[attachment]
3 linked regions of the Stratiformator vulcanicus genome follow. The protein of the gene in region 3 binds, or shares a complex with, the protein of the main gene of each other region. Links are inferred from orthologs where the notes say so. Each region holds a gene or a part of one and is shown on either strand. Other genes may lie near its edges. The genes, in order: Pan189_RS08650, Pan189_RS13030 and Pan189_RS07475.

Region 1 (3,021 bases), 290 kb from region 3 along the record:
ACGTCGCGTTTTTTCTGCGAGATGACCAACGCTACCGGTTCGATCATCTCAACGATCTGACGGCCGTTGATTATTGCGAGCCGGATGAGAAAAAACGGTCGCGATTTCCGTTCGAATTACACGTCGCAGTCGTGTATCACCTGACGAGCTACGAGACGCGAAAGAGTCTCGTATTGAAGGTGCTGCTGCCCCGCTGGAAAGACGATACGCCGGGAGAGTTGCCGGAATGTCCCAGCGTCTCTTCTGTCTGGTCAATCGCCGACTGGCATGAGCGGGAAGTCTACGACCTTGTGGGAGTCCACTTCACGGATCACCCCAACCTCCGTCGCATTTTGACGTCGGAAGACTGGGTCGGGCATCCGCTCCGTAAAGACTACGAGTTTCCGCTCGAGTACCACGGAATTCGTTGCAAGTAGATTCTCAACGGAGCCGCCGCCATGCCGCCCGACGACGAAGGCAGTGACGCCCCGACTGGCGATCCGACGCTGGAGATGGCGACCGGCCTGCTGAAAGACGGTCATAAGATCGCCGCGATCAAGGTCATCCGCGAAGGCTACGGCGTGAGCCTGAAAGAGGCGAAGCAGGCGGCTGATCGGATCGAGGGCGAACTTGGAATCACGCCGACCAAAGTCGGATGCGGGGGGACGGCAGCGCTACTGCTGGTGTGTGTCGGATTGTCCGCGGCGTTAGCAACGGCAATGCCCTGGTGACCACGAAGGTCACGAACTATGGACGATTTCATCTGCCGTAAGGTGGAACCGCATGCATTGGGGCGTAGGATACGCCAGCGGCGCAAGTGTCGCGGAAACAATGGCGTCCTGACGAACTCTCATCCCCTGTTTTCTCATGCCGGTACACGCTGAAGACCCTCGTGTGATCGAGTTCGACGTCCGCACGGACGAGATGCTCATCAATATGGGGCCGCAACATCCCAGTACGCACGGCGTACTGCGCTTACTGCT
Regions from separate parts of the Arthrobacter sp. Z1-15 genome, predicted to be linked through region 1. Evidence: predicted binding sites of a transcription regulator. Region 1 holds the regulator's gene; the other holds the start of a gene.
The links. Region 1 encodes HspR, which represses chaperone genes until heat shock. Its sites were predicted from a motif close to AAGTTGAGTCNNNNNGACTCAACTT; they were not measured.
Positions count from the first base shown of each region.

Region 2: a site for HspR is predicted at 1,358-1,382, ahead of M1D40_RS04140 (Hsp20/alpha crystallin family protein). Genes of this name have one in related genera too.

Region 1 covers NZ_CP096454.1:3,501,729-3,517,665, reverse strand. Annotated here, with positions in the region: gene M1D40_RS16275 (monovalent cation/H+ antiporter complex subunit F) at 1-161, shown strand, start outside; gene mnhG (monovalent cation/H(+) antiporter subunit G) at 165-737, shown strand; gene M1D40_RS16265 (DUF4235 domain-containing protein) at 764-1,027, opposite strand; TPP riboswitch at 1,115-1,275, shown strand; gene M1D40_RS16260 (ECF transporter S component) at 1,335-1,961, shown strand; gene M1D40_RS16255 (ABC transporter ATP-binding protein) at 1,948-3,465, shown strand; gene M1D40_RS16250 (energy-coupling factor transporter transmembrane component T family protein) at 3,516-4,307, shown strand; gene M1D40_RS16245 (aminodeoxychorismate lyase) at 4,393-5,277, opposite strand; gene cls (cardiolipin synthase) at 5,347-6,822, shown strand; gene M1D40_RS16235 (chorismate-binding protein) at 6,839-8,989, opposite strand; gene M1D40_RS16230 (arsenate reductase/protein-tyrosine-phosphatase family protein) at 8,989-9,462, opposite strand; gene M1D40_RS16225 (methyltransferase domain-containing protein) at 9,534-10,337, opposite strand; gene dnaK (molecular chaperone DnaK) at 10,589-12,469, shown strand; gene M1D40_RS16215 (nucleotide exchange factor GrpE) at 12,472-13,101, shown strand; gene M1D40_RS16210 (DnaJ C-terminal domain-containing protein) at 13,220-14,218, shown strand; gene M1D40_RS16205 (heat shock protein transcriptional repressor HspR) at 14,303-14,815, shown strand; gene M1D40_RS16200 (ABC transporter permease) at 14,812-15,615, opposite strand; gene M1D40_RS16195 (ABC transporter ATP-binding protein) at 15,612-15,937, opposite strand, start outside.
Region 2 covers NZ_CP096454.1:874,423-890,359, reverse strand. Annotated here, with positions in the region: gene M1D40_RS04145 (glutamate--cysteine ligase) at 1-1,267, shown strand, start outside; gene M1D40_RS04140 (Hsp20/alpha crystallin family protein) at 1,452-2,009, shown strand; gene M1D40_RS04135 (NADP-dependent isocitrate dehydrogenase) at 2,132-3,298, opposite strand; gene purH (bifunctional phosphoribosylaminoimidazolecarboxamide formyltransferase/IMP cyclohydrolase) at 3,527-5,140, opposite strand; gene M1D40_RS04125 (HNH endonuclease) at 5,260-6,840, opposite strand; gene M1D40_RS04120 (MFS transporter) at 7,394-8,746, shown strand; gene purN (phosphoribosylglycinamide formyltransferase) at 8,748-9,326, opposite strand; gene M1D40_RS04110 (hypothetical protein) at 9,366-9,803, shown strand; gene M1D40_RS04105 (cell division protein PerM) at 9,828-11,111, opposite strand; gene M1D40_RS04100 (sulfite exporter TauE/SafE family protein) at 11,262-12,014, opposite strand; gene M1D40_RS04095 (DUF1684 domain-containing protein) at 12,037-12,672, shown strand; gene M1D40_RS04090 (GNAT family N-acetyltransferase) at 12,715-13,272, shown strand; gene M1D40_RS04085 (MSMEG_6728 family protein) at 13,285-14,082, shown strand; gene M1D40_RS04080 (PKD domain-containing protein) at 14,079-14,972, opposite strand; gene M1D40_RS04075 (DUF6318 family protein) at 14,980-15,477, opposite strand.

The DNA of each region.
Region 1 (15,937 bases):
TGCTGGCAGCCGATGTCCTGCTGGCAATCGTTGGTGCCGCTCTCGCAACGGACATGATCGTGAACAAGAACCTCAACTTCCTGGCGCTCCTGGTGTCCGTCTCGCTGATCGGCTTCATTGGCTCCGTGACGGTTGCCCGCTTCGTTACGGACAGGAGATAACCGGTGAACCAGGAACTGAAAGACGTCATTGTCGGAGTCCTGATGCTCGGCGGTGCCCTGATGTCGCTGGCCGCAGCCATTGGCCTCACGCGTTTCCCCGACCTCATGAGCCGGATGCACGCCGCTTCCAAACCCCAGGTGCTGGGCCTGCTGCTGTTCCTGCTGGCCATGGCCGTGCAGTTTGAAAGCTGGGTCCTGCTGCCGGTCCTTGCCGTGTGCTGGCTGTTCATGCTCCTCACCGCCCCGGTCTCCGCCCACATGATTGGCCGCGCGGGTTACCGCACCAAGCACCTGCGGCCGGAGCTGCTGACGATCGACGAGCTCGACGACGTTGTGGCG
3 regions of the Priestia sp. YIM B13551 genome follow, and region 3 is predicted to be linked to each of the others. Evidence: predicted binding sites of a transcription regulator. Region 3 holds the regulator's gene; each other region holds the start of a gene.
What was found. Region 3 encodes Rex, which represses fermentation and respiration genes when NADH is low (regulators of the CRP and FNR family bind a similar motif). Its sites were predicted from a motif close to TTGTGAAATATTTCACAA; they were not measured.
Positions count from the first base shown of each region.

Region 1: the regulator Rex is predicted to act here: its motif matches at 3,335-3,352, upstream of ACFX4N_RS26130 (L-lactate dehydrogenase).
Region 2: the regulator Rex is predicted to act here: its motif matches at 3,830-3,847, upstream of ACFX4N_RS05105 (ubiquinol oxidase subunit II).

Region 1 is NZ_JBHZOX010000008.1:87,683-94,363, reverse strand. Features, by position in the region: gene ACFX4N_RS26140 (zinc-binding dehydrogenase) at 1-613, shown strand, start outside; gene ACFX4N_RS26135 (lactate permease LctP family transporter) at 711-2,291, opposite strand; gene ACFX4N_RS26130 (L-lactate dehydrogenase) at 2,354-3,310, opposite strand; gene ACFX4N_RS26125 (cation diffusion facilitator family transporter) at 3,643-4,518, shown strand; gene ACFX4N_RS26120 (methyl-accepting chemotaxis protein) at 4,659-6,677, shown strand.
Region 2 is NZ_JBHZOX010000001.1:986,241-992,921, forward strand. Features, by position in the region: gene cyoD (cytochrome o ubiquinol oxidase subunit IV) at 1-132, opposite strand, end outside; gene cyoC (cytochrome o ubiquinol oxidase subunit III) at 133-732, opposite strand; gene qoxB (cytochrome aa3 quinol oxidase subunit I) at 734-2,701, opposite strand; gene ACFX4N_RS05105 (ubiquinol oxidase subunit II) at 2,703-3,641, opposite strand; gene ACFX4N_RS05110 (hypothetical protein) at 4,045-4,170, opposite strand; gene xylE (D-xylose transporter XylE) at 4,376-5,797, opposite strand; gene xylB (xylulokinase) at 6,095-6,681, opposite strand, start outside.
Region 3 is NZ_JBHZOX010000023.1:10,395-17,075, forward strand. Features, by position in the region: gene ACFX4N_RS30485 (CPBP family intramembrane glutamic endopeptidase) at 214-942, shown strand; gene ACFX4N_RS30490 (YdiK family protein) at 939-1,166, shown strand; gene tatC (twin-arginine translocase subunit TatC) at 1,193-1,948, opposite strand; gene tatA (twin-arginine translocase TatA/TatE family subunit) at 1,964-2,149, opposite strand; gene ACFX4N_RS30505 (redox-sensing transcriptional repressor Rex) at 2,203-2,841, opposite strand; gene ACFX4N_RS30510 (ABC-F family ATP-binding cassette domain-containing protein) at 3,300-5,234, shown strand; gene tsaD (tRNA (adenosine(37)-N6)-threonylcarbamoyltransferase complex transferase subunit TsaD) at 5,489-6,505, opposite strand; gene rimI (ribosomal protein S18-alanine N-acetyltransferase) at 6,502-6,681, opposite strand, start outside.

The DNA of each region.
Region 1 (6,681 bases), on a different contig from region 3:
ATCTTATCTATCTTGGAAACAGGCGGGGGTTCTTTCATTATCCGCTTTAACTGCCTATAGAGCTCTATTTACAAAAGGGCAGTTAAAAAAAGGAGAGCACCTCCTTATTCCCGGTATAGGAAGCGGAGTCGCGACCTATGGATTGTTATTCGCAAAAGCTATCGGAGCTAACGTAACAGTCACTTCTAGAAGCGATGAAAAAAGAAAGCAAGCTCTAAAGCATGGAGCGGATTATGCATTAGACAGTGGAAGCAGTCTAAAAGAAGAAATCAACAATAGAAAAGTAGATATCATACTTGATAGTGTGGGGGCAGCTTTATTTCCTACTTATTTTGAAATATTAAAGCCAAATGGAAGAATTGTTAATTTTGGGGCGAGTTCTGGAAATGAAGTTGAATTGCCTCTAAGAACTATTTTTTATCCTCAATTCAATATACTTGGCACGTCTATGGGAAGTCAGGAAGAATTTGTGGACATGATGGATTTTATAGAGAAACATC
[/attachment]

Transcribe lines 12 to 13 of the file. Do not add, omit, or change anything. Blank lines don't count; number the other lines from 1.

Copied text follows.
TGCTGGCAGCCGATGTCCTGCTGGCAATCGTTGGTGCCGCTCTCGCAACGGACATGATCGTGAACAAGAACCTCAACTTCCTGGCGCTCCTGGTGTCCGTCTCGCTGATCGGCTTCATTGGCTCCGTGACGGTTGCCCGCTTCGTTACGGACAGGAGATAACCGGTGAACCAGGAACTGAAAGACGTCATTGTCGGAGTCCTGATGCTCGGCGGTGCCCTGATGTCGCTGGCCGCAGCCATTGGCCTCACGCGTTTCCCCGACCTCATGAGCCGGATGCACGCCGCTTCCAAACCCCAGGTGCTGGGCCTGCTGCTGTTCCTGCTGGCCATGGCCGTGCAGTTTGAAAGCTGGGTCCTGCTGCCGGTCCTTGCCGTGTGCTGGCTGTTCATGCTCCTCACCGCCCCGGTCTCCGCCCACATGATTGGCCGCGCGGGTTACCGCACCAAGCACCTGCGGCCGGAGCTGCTGACGATCGACGAGCTCGACGACGTTGTGGCG
3 regions of the Priestia sp. YIM B13551 genome follow, and region 3 is predicted to be linked to each of the others. Evidence: predicted binding sites of a transcription regulator. Region 3 holds the regulator's gene; each other region holds the start of a gene.